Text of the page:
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Section 1.1 The Trend Over Time

Worksheet 1.1.1 Decision Report 1: What's My Lane?

The first step in this project is to find a market opportunity. To do that, you'll find historical data on a quantity of interest to you, and a second quantity that's both (a) highly correlated with yours, and (b) that you -- and your competitors -- wouldn't expect to be correlated with yours!

You'll design a fictitious product or service around the first quantity, and then a marketing plan around the second quantity. Using an algebraic model of their correlation, you'll predict where both will be in five years, to estimate the size of the market for your product and a marketing budget.


Visit the Spurious Correlations website at and browse the list of available categories of “Interesting Variables”. Select View variables to see the data sets available in each category.

Find a variable that you'd like to design a product or service around. For example, if I select “Precipitation in Plymouth County, MA”, I might decide to market a Plymouth Rock-shaped rain meter with wireless smart-home integration. Your product or service should be one whose demand will increase when your variable increases. (More precipitation in Plymouth County means I'll sell more Plymouth Rock rain meters.)

Describe the variable you selected, and the product/service you would market to match it. You'll put some of this information in your business plan, so be creative. Spark your readers' interest and excitement!


With your variable shown on the website, select Correlate to discover other variables that are correlated with yours. You'll see that each option shows two things: how many years' worth of data has been correlated, and the correlation coefficient, of each variable's correlation to yours.

Figure 1.1.1. The correlation coefficient is shown in parentheses for each.

Find a variable in this list for which all of the following are true:

  • At least 6 years' of data are included in the correlation,

  • The variable is seemingly unrelated to your other variable of interest, and

  • The correlation coefficient is as high as possible, given the above two criteria.

For example, here I'm selecting “US Uranium Exports” because it has 10 years of data to correlate, uranium exports seem totally unrelated to precipitation in Plymouth County (unlike the other precipitation-related variables in this list), and the correlation coefficient \(\approx 0.795\) is the highest among variables in my list that meet the previous two criteria.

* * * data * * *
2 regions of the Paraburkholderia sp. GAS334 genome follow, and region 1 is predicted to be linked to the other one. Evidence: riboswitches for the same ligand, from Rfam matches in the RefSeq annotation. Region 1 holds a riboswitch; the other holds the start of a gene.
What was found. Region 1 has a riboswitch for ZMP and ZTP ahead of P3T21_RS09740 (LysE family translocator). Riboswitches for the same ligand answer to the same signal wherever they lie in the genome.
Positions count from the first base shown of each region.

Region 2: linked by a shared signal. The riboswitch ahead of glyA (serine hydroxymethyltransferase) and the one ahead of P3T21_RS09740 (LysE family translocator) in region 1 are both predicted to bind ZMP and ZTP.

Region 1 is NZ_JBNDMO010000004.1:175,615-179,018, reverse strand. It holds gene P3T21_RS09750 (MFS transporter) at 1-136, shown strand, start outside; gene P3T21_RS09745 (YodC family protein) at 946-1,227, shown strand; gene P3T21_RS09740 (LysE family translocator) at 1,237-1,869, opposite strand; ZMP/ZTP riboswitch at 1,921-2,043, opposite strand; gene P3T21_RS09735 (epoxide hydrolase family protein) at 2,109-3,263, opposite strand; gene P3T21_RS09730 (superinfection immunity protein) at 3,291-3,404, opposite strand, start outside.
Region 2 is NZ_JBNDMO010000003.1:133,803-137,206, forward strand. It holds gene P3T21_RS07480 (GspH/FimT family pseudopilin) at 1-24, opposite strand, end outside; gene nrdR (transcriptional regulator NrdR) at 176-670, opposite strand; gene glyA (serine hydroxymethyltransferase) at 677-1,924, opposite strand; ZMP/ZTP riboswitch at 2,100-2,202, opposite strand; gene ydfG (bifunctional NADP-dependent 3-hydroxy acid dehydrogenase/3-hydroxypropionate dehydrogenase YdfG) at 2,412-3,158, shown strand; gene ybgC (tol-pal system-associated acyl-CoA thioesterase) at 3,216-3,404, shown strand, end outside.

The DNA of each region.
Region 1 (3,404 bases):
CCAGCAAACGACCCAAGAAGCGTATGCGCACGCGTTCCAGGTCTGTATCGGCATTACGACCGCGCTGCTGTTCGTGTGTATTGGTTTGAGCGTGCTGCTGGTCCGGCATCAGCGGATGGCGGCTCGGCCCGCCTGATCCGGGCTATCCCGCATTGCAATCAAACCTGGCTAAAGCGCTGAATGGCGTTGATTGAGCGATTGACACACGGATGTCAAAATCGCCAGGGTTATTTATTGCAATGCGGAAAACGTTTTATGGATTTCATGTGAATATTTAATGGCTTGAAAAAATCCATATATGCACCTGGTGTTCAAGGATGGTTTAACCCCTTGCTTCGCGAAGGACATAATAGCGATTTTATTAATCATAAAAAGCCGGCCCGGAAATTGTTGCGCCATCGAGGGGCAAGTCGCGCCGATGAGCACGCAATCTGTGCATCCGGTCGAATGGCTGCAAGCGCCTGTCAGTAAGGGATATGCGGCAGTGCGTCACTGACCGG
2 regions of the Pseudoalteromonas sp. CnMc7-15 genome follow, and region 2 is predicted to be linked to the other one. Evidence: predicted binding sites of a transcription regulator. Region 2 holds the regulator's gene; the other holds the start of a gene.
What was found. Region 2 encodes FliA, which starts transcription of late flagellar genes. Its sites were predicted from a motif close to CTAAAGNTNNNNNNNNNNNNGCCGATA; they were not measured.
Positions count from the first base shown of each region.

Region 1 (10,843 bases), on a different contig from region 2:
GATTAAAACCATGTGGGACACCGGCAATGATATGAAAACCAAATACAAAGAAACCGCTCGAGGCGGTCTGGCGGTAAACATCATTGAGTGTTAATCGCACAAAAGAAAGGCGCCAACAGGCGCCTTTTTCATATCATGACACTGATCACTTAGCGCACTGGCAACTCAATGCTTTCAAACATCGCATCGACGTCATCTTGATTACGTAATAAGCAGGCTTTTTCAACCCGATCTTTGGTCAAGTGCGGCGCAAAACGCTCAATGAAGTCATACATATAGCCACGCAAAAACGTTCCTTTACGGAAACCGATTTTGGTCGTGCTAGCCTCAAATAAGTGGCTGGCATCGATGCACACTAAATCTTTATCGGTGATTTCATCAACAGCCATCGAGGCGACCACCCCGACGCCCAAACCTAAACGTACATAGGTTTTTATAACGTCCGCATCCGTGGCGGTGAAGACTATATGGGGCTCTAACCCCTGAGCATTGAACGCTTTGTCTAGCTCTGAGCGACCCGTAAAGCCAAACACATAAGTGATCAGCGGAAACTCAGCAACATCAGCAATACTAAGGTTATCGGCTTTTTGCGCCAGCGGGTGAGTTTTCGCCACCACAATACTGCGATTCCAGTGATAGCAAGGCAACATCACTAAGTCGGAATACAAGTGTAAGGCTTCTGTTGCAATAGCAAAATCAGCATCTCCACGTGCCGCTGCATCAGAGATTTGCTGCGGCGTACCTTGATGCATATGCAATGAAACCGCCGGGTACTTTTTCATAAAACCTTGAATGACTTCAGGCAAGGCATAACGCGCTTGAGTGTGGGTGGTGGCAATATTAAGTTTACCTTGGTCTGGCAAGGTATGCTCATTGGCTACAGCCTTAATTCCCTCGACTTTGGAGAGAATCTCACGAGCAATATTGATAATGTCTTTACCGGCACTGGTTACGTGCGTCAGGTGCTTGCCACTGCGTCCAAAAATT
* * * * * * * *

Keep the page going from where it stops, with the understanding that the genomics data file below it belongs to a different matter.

Describe the variable you selected, and why it meets all of the criteria necessary for this step.


With your selected variable shown on the website, click Chart.

Figure 1.1.2. Right-click and save the image of the graph. Also, right-click the Permalink and choose Copy link address... Paste this link in your project folder so you can return to this page easily when needed.

Then, open a blank Excel workbook and enter the data shown in the page, including the years and both data series. You'll want to subtract 2000 to rescale the years to be “Years since 2000”, for simplicity in your algebra later.

t   Years since 2000    -1      0       1       2       3       4       5       6       7       8
x   Precipitation       2.97    3.2     2.93    3.34    3.71    3.11    4.08    3.72    3.04    4.08
y   Uranium exports     8.5     13.6    11.7    15.4    13.2    13.2    20.5    18.7    14.8    17.2


Use Excel to generate a scatter plot of your two variables \(x\) and \(y\) (you will not use the “years” data in this plot). Plot only the points; do not connect them lines or curves.

Figure 1.1.3. Plotting your two variables of interest against one another in a scatter plot.

Make sure that your graph includes a title, axis labels, and a scale that makes the range of data points visible. The FlowingData blog has some good tips and explanations for creating graphs that are meaningful.


Finally, use Excel to add a linear trendline to this scatter plot, and display its formula and correlation coefficient on your chart.

Figure 1.1.4. Note that Excel's correlation coefficient \(R^2\) is the square of the coefficient reported on the website: \(0.795^2 \approx 0.632\text{.}\)

In 1-2 sentences each, explain the meaning of the numbers in (a) the slope parameter and (b) the intercept parameter from your linear model equation, including units, but using language that a less-technical audience would understand. For example:

The slope of this equation is 6.2337 million pounds per mm. This number tells us
that an increase of 1 mm in average daily precipitation in Plymouth County
is associated with an increase of approximately 6 million pounds of uranium
exported by the United States in that year.


Turn your responses to all the previous questions into a single writeup of this activity. Your writeup should be a maximum of one page, single-spaced, not including any graphs or tables, and should not include question numbers: your readers should be able to understand your paper without seeing this worksheet of questions.